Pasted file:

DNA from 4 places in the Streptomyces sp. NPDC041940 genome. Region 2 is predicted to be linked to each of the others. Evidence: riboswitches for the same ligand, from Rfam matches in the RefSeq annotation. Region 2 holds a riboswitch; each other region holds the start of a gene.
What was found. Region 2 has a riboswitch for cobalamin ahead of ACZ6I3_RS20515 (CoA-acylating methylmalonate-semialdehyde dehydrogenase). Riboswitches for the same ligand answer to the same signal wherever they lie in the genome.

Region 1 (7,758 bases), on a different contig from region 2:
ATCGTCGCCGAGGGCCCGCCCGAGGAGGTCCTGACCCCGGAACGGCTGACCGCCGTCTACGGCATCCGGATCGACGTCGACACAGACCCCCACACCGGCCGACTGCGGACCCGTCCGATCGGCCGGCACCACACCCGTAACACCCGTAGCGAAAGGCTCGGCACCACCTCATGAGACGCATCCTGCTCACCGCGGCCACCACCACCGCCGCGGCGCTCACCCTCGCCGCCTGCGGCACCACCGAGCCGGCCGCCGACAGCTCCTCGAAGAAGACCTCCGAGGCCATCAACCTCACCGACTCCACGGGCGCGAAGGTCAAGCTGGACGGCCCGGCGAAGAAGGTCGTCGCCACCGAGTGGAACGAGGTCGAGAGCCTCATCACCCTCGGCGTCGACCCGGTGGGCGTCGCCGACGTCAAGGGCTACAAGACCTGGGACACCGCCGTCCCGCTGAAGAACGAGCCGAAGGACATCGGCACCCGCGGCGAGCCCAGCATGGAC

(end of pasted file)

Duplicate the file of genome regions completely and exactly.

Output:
DNA from 4 places in the Streptomyces sp. NPDC041940 genome. Region 2 is predicted to be linked to each of the others. Evidence: riboswitches for the same ligand, from Rfam matches in the RefSeq annotation. Region 2 holds a riboswitch; each other region holds the start of a gene.
What was found. Region 2 has a riboswitch for cobalamin ahead of ACZ6I3_RS20515 (CoA-acylating methylmalonate-semialdehyde dehydrogenase). Riboswitches for the same ligand answer to the same signal wherever they lie in the genome.

Region 1 (7,758 bases), on a different contig from region 2:
ATCGTCGCCGAGGGCCCGCCCGAGGAGGTCCTGACCCCGGAACGGCTGACCGCCGTCTACGGCATCCGGATCGACGTCGACACAGACCCCCACACCGGCCGACTGCGGACCCGTCCGATCGGCCGGCACCACACCCGTAACACCCGTAGCGAAAGGCTCGGCACCACCTCATGAGACGCATCCTGCTCACCGCGGCCACCACCACCGCCGCGGCGCTCACCCTCGCCGCCTGCGGCACCACCGAGCCGGCCGCCGACAGCTCCTCGAAGAAGACCTCCGAGGCCATCAACCTCACCGACTCCACGGGCGCGAAGGTCAAGCTGGACGGCCCGGCGAAGAAGGTCGTCGCCACCGAGTGGAACGAGGTCGAGAGCCTCATCACCCTCGGCGTCGACCCGGTGGGCGTCGCCGACGTCAAGGGCTACAAGACCTGGGACACCGCCGTCCCGCTGAAGAACGAGCCGAAGGACATCGGCACCCGCGGCGAGCCCAGCATGGAC